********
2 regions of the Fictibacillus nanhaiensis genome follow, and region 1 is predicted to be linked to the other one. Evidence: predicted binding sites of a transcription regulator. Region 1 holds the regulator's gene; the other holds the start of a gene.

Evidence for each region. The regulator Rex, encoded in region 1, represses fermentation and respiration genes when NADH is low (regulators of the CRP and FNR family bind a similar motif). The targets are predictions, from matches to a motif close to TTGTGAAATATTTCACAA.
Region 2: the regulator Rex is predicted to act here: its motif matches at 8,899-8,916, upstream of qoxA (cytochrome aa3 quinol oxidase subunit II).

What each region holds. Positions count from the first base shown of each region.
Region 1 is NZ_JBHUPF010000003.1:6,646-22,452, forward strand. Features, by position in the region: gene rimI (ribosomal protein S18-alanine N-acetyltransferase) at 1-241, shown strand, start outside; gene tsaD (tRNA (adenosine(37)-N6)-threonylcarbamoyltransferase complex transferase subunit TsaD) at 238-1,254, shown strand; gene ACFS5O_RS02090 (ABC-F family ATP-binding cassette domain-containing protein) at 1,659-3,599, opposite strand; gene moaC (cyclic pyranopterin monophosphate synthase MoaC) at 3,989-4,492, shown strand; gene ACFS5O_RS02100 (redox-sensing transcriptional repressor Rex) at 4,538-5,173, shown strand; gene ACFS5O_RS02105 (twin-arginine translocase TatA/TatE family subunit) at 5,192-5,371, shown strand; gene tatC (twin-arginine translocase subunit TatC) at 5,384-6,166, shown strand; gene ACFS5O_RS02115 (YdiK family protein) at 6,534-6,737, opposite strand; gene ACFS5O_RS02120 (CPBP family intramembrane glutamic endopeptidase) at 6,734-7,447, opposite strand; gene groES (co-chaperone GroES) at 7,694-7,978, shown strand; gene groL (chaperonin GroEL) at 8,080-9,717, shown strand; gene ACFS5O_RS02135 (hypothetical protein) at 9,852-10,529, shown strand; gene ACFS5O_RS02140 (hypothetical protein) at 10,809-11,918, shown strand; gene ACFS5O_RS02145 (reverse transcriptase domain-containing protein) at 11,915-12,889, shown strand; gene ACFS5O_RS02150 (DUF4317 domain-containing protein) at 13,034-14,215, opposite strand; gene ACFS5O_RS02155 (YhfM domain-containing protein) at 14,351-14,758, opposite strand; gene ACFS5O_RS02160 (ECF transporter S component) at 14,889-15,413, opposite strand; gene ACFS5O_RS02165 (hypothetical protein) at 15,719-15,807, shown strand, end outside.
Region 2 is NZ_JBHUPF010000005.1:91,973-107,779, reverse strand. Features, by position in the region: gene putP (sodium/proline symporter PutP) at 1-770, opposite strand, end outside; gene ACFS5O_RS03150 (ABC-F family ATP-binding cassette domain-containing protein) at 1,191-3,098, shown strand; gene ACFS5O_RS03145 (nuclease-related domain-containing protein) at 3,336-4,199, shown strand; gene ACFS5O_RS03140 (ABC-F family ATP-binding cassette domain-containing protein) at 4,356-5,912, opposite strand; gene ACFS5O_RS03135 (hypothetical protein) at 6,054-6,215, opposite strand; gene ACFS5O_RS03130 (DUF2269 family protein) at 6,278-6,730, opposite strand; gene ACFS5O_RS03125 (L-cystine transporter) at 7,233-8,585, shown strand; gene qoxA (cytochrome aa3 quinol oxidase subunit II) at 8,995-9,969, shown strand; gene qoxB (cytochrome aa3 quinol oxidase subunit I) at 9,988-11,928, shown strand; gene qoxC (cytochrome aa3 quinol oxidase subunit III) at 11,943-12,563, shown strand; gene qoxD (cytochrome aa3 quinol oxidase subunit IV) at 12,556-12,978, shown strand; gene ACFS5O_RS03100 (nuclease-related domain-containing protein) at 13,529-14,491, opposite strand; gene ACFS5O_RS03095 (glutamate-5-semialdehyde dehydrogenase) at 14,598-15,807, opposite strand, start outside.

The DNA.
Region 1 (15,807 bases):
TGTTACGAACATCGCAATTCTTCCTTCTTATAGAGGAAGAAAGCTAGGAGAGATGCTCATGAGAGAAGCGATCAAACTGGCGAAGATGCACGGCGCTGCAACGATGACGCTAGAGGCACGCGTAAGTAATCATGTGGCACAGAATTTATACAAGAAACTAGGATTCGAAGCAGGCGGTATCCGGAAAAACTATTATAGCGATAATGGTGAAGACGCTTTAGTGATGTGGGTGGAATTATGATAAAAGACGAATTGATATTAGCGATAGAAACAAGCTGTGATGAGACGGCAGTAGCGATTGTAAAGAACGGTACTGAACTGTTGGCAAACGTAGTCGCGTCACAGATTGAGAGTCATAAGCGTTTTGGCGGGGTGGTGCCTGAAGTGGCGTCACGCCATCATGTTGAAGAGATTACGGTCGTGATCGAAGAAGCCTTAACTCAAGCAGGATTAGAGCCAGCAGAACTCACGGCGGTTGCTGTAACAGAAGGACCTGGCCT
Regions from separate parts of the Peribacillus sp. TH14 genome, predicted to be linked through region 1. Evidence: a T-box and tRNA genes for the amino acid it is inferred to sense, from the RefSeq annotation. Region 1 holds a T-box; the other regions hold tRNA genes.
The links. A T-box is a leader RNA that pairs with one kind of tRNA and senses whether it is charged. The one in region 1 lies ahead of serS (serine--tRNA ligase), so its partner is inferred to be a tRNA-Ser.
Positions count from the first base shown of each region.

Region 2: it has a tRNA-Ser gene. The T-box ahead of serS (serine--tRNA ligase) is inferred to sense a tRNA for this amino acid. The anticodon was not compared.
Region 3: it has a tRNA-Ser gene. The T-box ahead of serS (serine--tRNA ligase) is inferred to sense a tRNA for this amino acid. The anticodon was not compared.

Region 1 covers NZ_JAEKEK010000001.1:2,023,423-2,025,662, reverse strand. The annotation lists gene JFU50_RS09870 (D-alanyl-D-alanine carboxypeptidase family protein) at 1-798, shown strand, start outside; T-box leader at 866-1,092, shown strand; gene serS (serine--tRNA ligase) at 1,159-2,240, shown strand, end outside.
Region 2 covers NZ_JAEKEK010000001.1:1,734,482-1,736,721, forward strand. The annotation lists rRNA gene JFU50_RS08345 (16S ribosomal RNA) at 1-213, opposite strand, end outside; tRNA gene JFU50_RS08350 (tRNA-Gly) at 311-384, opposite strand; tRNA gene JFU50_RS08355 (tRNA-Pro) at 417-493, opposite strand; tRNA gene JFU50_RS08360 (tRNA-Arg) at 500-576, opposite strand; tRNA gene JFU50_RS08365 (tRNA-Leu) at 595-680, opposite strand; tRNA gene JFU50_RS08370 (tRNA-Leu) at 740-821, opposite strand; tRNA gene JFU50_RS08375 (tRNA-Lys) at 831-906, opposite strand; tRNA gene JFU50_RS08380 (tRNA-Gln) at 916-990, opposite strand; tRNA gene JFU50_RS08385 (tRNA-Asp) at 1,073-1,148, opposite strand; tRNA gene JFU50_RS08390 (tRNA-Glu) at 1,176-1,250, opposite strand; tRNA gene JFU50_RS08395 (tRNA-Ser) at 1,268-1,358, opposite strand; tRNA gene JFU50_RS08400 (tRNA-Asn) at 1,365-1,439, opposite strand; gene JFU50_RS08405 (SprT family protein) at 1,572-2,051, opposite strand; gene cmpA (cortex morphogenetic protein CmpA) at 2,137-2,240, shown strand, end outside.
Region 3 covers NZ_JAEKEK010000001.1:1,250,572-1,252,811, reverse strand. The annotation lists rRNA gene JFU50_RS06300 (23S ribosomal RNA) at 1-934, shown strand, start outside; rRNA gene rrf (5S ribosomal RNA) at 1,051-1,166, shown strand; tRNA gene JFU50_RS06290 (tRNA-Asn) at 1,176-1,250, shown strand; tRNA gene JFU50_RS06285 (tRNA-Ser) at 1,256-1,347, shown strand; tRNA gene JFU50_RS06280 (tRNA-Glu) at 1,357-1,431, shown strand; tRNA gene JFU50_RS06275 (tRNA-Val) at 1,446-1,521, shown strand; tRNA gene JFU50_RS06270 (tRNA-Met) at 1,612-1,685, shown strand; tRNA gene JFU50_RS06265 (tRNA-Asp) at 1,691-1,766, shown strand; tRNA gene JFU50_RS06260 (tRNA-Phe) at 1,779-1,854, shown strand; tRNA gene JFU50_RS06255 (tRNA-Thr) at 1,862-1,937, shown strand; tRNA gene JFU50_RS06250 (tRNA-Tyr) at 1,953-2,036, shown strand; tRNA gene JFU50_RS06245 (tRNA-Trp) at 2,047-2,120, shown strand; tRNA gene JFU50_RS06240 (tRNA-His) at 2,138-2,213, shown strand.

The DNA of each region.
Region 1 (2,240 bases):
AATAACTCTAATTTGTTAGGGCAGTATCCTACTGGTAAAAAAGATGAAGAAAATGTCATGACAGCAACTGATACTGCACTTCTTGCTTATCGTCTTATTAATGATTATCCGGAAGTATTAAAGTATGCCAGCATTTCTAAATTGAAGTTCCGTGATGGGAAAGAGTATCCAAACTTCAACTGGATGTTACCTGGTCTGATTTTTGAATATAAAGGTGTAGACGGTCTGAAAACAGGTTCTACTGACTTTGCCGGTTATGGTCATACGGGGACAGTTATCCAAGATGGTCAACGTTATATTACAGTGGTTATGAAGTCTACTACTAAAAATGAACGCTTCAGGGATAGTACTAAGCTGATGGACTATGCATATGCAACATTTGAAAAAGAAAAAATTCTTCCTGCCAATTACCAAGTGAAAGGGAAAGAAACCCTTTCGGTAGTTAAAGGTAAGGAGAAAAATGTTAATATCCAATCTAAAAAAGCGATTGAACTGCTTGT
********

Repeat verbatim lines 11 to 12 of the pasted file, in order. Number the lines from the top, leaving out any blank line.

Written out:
The links. A T-box is a leader RNA that pairs with one kind of tRNA and senses whether it is charged. The one in region 1 lies ahead of serS (serine--tRNA ligase), so its partner is inferred to be a tRNA-Ser.
Positions count from the first base shown of each region.